In this chapter, the story of professional development of Barica Marentič Požarnik (Professor Emerita, University of Ljubljana, Slovenia) is shared in an interview…
In this chapter, the story of professional development of Barica Marentič Požarnik (Professor Emerita, University of Ljubljana, Slovenia) is shared in an interview conducted by Barbara Šteh. Central to the story is the impact of her participation in ISATT together with other influences (organisations, projects, conferences, individual contacts) on her professional activities and beliefs. Through the telling, the Slovenian context, particularly in the areas of initial teacher education, continuous professional development, curricular reform and research practice, becomes visible. At the end, some remaining issues are revealed.
Course redesign follows a four-stage process organized around key sets of considerations related to design, interaction, media, and evaluation. In this chapter, we introduce the DIME model of course redesign, a systematic approach to creating and implementing online experiences. We argue that new mental models are needed to move away from simply digitizing the in-class experience for online delivery. Online teaching and learning is unique and requires new approaches. The model puts technology in a supporting role, privileging pedagogy, and human interaction. The principal role of the instructor is explored.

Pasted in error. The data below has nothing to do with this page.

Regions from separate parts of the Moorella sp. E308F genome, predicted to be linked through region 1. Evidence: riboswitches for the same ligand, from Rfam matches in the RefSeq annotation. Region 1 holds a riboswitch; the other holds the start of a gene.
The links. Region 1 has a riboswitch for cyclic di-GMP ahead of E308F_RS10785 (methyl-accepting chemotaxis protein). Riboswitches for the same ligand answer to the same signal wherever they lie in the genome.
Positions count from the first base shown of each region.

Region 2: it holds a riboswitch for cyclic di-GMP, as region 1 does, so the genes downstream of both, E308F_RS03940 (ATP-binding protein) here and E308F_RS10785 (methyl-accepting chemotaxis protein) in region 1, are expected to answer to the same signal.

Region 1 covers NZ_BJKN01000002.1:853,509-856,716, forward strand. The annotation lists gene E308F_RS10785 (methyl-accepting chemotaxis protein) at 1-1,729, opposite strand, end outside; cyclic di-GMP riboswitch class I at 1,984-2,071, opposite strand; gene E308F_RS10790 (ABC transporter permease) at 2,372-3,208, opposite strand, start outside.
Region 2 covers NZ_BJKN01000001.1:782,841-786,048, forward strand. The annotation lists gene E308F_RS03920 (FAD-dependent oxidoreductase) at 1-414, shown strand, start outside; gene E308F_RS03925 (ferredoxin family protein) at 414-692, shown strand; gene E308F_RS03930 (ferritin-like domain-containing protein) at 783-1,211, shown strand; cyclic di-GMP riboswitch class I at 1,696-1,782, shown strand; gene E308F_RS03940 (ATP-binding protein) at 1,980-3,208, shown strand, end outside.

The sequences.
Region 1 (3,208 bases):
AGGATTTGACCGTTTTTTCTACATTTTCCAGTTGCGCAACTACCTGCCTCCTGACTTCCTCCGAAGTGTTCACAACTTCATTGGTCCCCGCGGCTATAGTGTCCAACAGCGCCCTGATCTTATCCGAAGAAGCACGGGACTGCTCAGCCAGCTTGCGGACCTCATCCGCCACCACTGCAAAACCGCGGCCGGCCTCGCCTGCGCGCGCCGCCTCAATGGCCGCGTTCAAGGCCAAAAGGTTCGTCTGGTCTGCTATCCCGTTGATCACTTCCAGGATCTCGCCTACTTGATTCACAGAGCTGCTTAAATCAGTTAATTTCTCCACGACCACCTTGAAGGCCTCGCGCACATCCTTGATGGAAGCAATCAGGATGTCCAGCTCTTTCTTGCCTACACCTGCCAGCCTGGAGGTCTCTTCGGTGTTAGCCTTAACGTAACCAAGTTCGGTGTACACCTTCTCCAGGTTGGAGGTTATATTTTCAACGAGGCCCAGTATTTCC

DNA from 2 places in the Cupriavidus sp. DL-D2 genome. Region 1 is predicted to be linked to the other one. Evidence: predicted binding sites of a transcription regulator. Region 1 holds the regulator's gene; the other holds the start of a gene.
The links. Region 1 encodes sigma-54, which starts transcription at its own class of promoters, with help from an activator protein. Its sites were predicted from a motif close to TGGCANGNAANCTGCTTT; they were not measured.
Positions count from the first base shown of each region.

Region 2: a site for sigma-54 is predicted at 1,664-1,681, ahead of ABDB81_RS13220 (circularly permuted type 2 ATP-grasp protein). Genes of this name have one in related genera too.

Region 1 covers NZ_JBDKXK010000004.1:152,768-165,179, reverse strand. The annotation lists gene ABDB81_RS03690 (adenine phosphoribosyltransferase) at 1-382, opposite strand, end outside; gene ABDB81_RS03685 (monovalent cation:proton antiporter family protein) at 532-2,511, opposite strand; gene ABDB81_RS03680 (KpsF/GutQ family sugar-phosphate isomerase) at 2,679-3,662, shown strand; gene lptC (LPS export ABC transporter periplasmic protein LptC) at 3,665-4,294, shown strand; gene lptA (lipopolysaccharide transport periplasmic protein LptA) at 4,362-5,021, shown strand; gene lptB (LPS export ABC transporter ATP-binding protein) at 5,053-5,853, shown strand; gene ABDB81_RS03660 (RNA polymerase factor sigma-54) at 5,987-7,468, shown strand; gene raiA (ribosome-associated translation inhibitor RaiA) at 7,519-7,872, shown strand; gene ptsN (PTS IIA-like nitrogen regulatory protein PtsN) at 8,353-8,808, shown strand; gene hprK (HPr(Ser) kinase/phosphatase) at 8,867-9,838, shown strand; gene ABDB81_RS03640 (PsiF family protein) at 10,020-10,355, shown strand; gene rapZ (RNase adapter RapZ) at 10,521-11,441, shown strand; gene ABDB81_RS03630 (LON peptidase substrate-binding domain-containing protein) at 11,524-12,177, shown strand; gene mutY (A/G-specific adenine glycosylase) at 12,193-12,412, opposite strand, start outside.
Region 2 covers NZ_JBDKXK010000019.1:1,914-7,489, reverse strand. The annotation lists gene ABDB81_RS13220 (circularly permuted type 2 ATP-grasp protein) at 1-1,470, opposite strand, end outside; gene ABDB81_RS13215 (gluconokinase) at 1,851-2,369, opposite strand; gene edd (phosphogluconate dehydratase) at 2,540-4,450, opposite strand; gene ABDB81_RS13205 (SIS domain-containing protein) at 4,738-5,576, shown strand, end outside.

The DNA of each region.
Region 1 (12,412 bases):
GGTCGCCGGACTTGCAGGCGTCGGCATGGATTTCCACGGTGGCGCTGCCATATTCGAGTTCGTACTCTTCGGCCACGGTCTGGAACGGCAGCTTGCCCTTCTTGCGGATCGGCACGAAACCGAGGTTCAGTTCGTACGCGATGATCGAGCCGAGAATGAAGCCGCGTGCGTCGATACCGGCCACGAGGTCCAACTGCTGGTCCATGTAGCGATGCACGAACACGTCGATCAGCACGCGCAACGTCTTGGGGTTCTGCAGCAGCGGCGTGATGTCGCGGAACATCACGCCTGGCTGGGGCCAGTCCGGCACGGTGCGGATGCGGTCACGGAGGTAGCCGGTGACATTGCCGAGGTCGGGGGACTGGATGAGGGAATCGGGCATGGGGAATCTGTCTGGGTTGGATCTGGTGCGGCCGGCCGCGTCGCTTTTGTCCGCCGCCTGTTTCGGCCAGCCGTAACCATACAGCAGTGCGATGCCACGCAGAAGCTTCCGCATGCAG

This chapter presents a personal account of ISATT from the perspective of the first elected chair of the organization. In this work, the 1980s backdrop against which ISATT…
This chapter presents a personal account of ISATT from the perspective of the first elected chair of the organization. In this work, the 1980s backdrop against which ISATT came into being is instantiated. Further to this, a panoramic view of the literature is offered and an “oral history” approach is used. To end, an archival document – a selection read at the 1988 biennial conference held near Sherwood Forest in Nottingham, England – pays tribute to Rob Halkes, the person who, with the assistance of key others, birthed the international study association which is now globally known as ISATT.